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Media Watch

Can Vision Zero Survive NYC’s Tabloid Editorial Boards?

New mayor. New DOT commissioner. Same old myopic Daily News editorial board.

The opinion writers who spent four years undermining the implementation of safer street designs want "clear and transparent data" from Mayor de Blasio's Vision Zero initiative. Good idea, right? But when the data is right under their noses, they're still not satisfied.

In a piece that's ostensibly about holding the city to its traffic safety targets, the Daily News opinion team is still complaining about the Midtown pedestrian plazas on Broadway, which cut pedestrian injuries by 35 percent along the project area. Why? Because the city went ahead and made the safer design permanent, even though, according to the News, data on "average traffic flow rates" didn't support the initial rationale for the project.

Except they're wrong -- average traffic speeds did increase, according to millions of taxi trips measured with GPS units. All the major nuances in the data (southbound traffic did slow down a tad) are captured in the city's summary report [PDF].

The Daily News also still has beef with bike lanes, with their unequivocally positive safety record, and Citi Bike, which has recently been opening up all manner of data about bike-share trips.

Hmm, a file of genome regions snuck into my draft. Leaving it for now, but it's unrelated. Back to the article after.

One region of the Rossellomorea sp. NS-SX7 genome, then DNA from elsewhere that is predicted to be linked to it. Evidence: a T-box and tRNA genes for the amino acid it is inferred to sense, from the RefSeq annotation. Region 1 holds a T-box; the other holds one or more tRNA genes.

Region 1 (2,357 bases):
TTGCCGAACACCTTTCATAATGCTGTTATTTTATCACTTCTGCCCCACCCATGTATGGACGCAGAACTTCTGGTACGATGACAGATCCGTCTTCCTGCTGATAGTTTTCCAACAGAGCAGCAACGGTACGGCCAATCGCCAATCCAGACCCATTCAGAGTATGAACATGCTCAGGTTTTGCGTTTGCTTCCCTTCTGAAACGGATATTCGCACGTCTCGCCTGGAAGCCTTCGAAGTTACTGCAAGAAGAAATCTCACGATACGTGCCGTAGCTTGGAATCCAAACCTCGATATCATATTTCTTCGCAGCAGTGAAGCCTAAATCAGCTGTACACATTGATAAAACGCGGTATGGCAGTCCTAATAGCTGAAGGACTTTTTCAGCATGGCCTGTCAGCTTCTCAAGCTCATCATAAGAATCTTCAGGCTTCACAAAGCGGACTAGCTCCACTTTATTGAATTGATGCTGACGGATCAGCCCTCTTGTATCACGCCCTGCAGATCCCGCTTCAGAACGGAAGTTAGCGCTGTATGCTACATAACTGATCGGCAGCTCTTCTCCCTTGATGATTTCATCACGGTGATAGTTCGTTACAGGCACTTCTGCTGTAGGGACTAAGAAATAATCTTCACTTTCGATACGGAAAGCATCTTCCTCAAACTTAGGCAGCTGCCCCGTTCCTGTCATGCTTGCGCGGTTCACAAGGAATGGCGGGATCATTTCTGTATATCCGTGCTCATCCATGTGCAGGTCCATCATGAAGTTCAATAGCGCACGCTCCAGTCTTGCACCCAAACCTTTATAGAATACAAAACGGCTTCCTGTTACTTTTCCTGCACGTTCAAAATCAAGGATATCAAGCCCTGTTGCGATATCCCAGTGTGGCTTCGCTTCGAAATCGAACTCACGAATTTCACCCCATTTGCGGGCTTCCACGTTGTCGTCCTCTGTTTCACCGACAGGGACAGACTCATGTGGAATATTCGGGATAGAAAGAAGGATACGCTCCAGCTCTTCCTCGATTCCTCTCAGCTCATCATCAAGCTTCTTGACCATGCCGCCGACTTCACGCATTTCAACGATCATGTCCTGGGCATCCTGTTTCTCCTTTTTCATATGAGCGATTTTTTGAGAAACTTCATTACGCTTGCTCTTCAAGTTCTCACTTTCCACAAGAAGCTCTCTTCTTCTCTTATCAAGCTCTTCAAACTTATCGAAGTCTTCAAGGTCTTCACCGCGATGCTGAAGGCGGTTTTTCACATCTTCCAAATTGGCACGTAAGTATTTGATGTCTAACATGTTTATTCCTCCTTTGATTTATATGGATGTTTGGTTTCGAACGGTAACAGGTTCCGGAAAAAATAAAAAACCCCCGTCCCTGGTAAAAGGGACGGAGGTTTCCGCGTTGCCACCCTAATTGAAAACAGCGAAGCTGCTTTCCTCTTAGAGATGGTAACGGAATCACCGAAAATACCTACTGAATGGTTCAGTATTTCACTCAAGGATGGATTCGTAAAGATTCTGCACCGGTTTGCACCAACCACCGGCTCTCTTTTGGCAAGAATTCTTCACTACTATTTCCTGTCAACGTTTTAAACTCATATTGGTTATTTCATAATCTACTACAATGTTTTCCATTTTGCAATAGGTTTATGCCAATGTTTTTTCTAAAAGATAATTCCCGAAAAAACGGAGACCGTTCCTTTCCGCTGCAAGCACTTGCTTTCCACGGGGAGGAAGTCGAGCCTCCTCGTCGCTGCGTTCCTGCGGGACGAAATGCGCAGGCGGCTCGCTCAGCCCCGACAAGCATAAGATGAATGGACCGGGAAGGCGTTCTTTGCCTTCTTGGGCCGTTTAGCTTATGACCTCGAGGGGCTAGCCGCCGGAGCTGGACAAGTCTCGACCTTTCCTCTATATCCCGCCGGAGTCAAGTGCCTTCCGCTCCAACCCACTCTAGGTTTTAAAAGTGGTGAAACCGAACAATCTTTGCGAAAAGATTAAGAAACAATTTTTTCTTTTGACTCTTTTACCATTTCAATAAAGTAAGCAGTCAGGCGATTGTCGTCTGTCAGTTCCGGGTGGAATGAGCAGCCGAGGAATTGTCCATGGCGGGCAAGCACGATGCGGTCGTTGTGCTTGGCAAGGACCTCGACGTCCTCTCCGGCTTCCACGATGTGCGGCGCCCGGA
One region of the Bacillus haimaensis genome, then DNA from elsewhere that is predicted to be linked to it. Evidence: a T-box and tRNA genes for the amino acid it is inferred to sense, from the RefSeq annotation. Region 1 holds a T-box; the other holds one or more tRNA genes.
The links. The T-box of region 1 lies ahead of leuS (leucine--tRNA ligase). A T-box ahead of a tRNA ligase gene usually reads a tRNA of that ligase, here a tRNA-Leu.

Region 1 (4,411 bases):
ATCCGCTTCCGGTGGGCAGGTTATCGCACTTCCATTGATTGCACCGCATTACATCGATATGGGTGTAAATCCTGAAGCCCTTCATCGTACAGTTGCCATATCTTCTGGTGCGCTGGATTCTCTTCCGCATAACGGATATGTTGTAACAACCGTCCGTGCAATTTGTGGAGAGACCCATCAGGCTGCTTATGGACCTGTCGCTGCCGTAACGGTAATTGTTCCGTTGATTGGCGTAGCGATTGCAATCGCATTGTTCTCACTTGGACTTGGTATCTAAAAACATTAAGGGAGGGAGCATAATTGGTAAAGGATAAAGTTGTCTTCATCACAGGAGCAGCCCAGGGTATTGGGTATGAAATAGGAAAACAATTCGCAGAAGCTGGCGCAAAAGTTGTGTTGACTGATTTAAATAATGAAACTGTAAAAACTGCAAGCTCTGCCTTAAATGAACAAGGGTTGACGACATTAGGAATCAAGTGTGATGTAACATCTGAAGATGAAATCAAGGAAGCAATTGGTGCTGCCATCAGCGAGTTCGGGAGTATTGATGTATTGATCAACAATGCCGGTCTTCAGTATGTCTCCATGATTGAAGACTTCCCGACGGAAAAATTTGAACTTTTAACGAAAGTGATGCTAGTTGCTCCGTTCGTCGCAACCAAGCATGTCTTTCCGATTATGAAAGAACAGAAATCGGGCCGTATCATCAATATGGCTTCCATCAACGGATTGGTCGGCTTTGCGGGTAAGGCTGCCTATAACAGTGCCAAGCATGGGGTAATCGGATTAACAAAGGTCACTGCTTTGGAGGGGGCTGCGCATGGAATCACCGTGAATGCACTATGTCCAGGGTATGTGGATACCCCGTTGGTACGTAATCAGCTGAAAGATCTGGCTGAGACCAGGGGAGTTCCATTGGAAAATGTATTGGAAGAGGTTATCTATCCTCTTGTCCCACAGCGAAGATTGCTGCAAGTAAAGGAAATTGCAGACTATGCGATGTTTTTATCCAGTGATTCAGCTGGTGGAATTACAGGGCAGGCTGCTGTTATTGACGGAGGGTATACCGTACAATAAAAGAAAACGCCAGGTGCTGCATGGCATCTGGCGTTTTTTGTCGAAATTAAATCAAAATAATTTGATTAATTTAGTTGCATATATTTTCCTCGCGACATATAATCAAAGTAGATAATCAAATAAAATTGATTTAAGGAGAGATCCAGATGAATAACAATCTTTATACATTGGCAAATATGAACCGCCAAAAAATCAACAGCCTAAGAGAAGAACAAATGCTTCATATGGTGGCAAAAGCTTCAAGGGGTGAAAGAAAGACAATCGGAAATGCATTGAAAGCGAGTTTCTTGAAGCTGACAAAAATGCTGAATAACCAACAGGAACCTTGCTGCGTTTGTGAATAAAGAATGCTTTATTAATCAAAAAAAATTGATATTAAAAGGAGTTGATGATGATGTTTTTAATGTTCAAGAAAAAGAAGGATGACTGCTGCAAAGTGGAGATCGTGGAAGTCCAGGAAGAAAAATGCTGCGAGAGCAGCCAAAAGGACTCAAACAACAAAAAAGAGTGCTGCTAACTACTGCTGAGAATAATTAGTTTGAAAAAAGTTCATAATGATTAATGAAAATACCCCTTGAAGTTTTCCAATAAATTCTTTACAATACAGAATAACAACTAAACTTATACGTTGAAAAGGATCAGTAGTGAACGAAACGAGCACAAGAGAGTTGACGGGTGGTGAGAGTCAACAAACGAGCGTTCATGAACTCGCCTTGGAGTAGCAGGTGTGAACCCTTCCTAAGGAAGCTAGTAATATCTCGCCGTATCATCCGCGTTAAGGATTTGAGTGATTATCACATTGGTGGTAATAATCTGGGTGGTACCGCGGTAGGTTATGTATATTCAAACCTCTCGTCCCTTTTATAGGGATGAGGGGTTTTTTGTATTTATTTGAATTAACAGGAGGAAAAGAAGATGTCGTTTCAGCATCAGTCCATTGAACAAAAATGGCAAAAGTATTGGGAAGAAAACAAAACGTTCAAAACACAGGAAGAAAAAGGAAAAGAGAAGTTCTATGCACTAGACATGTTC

Meanwhile, the data that street safety advocates really want to see opened up in standard, transparent format -- NYPD's crash information -- doesn't get a mention from the Daily News.

Open data is an absolute necessity for the public to assess policy and hold government accountable. But when the numbers are staring you in the face and you still insist on more data before taking action, maybe you just don't want things to change. The Daily News opinion page is, after all, the same opinion page that fell back on the "more data" mantra when it called for the city to slow down on the 34th Street separated transitway, which the city abandoned soon after.

Eliminating traffic deaths is an ambitious goal that will require massive change -- including more transformative street redesigns than the 34th Street transitway. Can the city make it happen if tabloid opinion writers are pushing against it every step of the way?

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